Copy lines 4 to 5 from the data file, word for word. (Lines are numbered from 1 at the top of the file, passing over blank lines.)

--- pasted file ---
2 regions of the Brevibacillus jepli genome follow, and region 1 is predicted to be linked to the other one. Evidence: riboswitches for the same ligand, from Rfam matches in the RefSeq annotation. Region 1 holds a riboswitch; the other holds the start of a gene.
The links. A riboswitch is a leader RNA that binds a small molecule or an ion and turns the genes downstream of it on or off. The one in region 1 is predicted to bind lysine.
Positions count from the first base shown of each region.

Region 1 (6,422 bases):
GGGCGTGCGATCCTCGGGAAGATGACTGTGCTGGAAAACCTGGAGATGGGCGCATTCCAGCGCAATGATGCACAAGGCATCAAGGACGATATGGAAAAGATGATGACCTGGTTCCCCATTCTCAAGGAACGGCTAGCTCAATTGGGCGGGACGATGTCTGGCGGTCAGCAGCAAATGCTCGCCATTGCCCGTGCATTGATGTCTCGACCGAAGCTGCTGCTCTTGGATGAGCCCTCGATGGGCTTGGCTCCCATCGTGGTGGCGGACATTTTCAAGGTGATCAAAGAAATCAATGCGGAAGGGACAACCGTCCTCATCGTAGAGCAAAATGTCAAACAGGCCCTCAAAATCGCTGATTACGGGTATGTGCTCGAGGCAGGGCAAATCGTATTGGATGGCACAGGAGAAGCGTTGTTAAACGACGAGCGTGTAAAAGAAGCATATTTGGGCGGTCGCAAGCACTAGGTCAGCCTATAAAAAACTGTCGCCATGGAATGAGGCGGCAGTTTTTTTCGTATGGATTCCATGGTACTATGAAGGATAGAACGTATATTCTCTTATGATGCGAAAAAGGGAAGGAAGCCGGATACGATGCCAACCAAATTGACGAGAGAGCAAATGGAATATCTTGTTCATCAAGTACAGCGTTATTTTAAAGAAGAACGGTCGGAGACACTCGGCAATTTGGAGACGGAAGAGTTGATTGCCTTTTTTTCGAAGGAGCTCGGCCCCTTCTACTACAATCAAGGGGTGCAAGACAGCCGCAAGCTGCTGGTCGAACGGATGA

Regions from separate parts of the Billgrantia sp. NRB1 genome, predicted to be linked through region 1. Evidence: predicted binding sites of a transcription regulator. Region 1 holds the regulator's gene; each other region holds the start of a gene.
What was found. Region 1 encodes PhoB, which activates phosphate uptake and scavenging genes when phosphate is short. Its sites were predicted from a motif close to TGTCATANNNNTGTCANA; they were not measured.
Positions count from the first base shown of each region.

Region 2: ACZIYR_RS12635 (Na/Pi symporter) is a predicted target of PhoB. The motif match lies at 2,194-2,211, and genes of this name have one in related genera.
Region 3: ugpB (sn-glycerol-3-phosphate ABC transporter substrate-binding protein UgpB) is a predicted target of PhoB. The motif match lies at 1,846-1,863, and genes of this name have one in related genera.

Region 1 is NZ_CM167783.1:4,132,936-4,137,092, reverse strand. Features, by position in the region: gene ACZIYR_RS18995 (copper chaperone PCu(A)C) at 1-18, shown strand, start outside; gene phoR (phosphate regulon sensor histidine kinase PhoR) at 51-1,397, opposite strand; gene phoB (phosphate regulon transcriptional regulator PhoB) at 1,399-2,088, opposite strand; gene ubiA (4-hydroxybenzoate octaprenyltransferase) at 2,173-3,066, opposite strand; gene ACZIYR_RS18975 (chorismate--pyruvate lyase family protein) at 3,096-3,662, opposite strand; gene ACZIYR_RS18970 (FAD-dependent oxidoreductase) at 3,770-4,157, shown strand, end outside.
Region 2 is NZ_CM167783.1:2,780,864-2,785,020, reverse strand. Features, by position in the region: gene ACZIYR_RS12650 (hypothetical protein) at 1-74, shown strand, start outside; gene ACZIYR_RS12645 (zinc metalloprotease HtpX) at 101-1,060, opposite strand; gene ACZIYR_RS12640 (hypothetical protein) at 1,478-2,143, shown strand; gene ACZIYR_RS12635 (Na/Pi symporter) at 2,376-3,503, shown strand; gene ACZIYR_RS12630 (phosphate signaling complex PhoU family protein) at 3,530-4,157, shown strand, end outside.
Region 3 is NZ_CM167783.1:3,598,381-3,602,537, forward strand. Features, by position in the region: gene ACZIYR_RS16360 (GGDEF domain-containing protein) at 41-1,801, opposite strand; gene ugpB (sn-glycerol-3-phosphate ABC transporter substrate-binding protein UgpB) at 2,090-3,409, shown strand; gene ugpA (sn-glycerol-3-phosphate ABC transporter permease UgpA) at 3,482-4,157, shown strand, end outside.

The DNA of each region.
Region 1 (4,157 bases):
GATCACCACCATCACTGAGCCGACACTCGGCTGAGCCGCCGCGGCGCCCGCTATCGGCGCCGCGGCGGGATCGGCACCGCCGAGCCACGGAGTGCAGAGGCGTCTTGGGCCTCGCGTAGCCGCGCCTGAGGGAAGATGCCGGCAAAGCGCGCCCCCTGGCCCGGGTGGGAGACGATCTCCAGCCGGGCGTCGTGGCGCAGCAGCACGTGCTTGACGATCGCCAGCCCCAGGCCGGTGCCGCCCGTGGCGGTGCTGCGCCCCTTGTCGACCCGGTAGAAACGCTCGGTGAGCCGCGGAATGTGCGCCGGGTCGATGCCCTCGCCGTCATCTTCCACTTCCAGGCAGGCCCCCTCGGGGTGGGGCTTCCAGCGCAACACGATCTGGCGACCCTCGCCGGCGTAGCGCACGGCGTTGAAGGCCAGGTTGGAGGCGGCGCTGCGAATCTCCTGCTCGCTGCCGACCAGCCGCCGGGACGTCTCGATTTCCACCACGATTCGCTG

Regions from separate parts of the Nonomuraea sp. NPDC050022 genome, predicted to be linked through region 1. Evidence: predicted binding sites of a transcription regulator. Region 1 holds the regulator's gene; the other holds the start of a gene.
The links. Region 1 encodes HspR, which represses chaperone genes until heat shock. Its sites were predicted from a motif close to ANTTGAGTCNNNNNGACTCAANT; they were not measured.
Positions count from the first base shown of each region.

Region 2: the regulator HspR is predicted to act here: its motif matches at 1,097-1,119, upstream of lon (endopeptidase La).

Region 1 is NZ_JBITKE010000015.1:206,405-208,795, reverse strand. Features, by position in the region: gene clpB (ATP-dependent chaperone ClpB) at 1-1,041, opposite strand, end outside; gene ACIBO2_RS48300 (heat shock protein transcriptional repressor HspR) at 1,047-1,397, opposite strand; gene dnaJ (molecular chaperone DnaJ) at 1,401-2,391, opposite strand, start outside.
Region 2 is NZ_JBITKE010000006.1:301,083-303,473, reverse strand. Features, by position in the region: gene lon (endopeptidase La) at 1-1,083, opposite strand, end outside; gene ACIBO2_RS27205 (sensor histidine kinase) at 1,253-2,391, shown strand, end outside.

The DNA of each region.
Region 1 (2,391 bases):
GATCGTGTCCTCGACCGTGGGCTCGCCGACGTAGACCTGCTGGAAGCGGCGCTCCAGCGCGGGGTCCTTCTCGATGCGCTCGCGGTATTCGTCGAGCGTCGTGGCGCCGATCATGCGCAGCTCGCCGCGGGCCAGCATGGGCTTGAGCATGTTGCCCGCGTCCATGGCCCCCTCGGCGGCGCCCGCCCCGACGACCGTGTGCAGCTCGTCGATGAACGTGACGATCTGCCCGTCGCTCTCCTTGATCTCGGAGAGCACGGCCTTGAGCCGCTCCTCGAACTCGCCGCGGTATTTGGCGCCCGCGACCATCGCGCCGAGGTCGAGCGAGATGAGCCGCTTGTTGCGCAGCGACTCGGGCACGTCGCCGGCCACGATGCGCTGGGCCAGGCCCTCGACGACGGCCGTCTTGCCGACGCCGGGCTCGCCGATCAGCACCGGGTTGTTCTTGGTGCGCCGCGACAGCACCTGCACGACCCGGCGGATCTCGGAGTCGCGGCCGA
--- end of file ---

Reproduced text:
Region 1 (6,422 bases):
GGGCGTGCGATCCTCGGGAAGATGACTGTGCTGGAAAACCTGGAGATGGGCGCATTCCAGCGCAATGATGCACAAGGCATCAAGGACGATATGGAAAAGATGATGACCTGGTTCCCCATTCTCAAGGAACGGCTAGCTCAATTGGGCGGGACGATGTCTGGCGGTCAGCAGCAAATGCTCGCCATTGCCCGTGCATTGATGTCTCGACCGAAGCTGCTGCTCTTGGATGAGCCCTCGATGGGCTTGGCTCCCATCGTGGTGGCGGACATTTTCAAGGTGATCAAAGAAATCAATGCGGAAGGGACAACCGTCCTCATCGTAGAGCAAAATGTCAAACAGGCCCTCAAAATCGCTGATTACGGGTATGTGCTCGAGGCAGGGCAAATCGTATTGGATGGCACAGGAGAAGCGTTGTTAAACGACGAGCGTGTAAAAGAAGCATATTTGGGCGGTCGCAAGCACTAGGTCAGCCTATAAAAAACTGTCGCCATGGAATGAGGCGGCAGTTTTTTTCGTATGGATTCCATGGTACTATGAAGGATAGAACGTATATTCTCTTATGATGCGAAAAAGGGAAGGAAGCCGGATACGATGCCAACCAAATTGACGAGAGAGCAAATGGAATATCTTGTTCATCAAGTACAGCGTTATTTTAAAGAAGAACGGTCGGAGACACTCGGCAATTTGGAGACGGAAGAGTTGATTGCCTTTTTTTCGAAGGAGCTCGGCCCCTTCTACTACAATCAAGGGGTGCAAGACAGCCGCAAGCTGCTGGTCGAACGGATGA